July 31, 2019

Tobacco use and BE

Tobacco use and BE

In this cross-sectional study of patients seen at Mayo Clinic between 2002 and 2010, use of smokeless tobacco and cigars or pipes was found to be associated with risk of Barrett’s in persons with GERD. Confirmatory studies are needed.

Mayo Clin Proc. 2018 Sep;93(9):1282-1289. doi: 10.1016/j.mayocp.2018.04.022.

Smokeless  Tobacco and Cigar and/or Pipe Are Risk Factors for Barrett Esophagus in  Male Patients With Gastroesophageal Reflux Disease.

Westra WM1, Lutzke LS2, Mostafavi NS3, Roes AL4, Calpe S4, Wang KK2, Krishnadath KK5.



To  investigate the effect of smokeless tobacco (ST), cigar and/or pipe  smoking (CP) on the development of Barrett esophagus (BE) in white male  patients with gastroesophageal reflux disease (GERD).


A  total of 1015 records of white male adults with BE (cases; n=508) or  GERD (controls, n=507) were reviewed for lifestyle factors. Logistic  regression analyses were performed after adjusting for lifestyle factors  to assess the effects of ST and CP on the risk of developing BE.  Differences between patients with BE and those with GERD were compared  using chi-square and t tests.


Patients with BE  were significantly older than patients with GERD (mean age, 66±12 years  for patients with BE and 55±15 years for patients with GERD; P<.001).  The odds of developing BE in patients who used CS were 1.7 times higher  than that in patients who never smoked cigarettes (odds ratio [OR],  1.7; 95% CI, 1.3-2.2). It was observed that when CS use was combined  with either ST or CP use, the odds of having BE significantly increased  (OR, 2.5; 95% CI, 1.2-5.2; P=.01 and OR, 1.9; 95% CI, 1.03-3.58; P=.04)  in comparison to CS alone. There were no significant differences in body  mass index and alcohol consumption between BE and GERD groups.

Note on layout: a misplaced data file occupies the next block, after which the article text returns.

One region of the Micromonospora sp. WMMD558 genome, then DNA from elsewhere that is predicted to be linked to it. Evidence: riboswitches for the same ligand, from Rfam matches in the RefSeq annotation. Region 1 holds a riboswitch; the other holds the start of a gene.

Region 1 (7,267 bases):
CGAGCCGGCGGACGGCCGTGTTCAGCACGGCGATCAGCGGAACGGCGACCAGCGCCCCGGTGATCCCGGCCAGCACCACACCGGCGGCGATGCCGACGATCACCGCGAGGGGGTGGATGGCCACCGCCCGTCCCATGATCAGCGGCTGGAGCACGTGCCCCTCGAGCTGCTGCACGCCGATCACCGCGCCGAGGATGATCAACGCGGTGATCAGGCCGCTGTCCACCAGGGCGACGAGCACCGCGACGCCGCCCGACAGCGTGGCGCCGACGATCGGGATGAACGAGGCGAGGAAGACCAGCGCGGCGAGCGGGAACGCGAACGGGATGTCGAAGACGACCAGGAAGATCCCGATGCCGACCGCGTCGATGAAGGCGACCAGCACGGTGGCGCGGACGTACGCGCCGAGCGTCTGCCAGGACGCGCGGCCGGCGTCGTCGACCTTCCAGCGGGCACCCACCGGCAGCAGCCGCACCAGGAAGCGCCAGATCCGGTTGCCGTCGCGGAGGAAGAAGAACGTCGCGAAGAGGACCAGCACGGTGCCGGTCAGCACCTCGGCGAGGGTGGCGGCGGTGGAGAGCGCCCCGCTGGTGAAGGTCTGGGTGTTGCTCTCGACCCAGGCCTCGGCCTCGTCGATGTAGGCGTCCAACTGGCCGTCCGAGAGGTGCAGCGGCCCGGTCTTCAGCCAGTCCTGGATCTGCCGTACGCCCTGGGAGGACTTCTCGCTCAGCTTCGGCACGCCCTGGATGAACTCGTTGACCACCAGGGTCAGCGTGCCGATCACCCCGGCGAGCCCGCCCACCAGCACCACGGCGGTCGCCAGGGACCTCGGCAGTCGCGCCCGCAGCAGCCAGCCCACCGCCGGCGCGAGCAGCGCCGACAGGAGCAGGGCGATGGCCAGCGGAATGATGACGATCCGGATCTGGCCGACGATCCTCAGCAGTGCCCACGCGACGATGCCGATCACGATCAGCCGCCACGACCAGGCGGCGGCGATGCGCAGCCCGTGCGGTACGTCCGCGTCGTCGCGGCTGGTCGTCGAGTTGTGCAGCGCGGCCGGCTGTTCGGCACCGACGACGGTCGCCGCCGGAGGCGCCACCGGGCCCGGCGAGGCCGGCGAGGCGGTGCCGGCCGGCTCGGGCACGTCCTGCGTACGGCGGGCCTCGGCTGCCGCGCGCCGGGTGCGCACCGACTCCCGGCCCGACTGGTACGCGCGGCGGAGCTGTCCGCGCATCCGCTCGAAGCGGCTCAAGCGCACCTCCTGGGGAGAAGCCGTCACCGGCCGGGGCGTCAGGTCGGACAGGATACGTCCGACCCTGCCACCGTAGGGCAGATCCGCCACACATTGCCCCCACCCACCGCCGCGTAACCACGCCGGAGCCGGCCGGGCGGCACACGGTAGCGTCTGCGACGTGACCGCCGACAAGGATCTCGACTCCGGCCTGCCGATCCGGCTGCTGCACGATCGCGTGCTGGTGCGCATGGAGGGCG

This  study suggests that there is indeed an association between CS and BE.  We believe that this is the first time that ST and CP were associated  with an even higher odds of developing BE. Further studies are needed to  investigate whether the use of ST and CP is also associated with an  increased risk of developing BE-associated adenocarcinoma.